A new era in the Middle East: These are the men who helped make peace

#1 - The Peacemakers: Jared Kushner, Yossi Cohen, Ron Dermer, Avi Berkowitz and David Friedman

Flanked by US Ambassador to Israel David Friedman and White House senior adviser Jared Kushner, President Donald Trump announces a peace deal between Israel and the United Arab Emirates from the Oval Office of the White House in Washington on August 13, 2020.  (photo credit: KEVIN LAMARQUE/REUTERS)
Flanked by US Ambassador to Israel David Friedman and White House senior adviser Jared Kushner, President Donald Trump announces a peace deal between Israel and the United Arab Emirates from the Oval Office of the White House in Washington on August 13, 2020.
(photo credit: KEVIN LAMARQUE/REUTERS)
Ties between Israel and the United Arab Emirates have been warming below the surface for decades, but a major turning point came in 2015, as the US and other world powers negotiated a nuclear deal with Iran.
Both Israel and the UAE made their opposition to the agreement known to the Obama administration. Israel made its position very public, while the UAE kept it private. Israeli Ambassador to the US Ron Dermer tried to convince his Emirati counterpart Yousef Al Otaiba to join Israel’s open campaign, to no avail, though the UAE continued its opposition behind the scenes.
Dermer and Otaiba – who, despite being not Jewish, deserves a place of honor in these pages, too – carried on a remarkably close relationship in Washington. A Huffington Post article that year said the two “agree on just about everything” except for the Palestinians. Dermer even invited Otaiba to Congress to hear Netanyahu’s speech there, but the Emirati ambassador said no. His office also denied to the Huffington Post that he and Dermer were friends.
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US Ambassador Ron Dermer (photo credit: REUTERS)US Ambassador Ron Dermer (photo credit: REUTERS)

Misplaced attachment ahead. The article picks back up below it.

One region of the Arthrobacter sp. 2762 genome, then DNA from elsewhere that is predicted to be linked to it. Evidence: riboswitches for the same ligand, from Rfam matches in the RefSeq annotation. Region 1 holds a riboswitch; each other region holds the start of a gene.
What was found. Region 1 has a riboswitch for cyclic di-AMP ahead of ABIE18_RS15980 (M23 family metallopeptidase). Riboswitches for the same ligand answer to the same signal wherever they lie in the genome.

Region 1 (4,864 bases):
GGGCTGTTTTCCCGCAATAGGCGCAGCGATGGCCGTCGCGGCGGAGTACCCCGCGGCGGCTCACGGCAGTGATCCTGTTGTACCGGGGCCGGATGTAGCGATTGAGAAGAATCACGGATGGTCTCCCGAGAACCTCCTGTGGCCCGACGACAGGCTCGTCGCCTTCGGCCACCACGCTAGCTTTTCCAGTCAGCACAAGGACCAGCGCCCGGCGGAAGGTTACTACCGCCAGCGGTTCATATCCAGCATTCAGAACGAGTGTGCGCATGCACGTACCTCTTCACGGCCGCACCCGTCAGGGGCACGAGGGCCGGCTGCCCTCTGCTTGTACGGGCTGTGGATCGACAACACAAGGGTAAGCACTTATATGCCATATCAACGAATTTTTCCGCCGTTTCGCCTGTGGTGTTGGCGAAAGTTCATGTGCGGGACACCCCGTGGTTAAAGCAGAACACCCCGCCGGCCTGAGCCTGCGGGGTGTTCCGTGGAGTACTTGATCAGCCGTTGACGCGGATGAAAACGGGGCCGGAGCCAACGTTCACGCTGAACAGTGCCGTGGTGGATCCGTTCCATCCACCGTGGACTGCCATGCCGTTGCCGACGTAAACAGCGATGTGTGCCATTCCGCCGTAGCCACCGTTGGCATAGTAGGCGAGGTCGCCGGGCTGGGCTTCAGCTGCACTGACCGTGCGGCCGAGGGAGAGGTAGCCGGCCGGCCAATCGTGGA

In hindsight, it’s clear that the friendship that could not be publicly acknowledged helped lay the groundwork for the historic normalization between Israel and the UAE, Israel’s third-ever peace treaty with an Arab country and the first in 26 years.
As the ambassadors liaised in Washington, Mossad chief Yossi Cohen was quietly hopping around to visit moderate Sunni Arab states.
The Mossad has always been a major part of quiet Israeli foreign policy with moderate Arab countries, and the United Arab Emirates was no exception. Any likely future new deals with Bahrain and Oman would also involve the Mossad, and Cohen has already been in touch with top Bahraini officials about the next steps.
In July 2019, Cohen made a rare major public speech in which he explicitly stated that his spy agency had been behind much of the progress with the moderate Sunni Gulf countries.
This was not just another theoretical, optimistic statement. Cohen’s critical involvement in the Sudan normalization meeting in February and in coronavirus diplomacy in March were also huge in moving escalating Israel-UAE ties across the finish line. In June, The Jerusalem Post was first to report on close Israeli-UAE cooperation to combat the coronavirus, but the seeds were planted by Cohen under the radar in March.
Yossi Cohen (photo credit: REUTERS)Yossi Cohen (photo credit: REUTERS)
Cohen’s constant communications, many quiet meetings and corona diplomacy helped the spymaster seize the diplomatic moment.
However, the third side to the UAE-Israel-US peace triangle played a key role.
US President Donald Trump has made a point of looking at the Middle East in a very different way from his predecessor.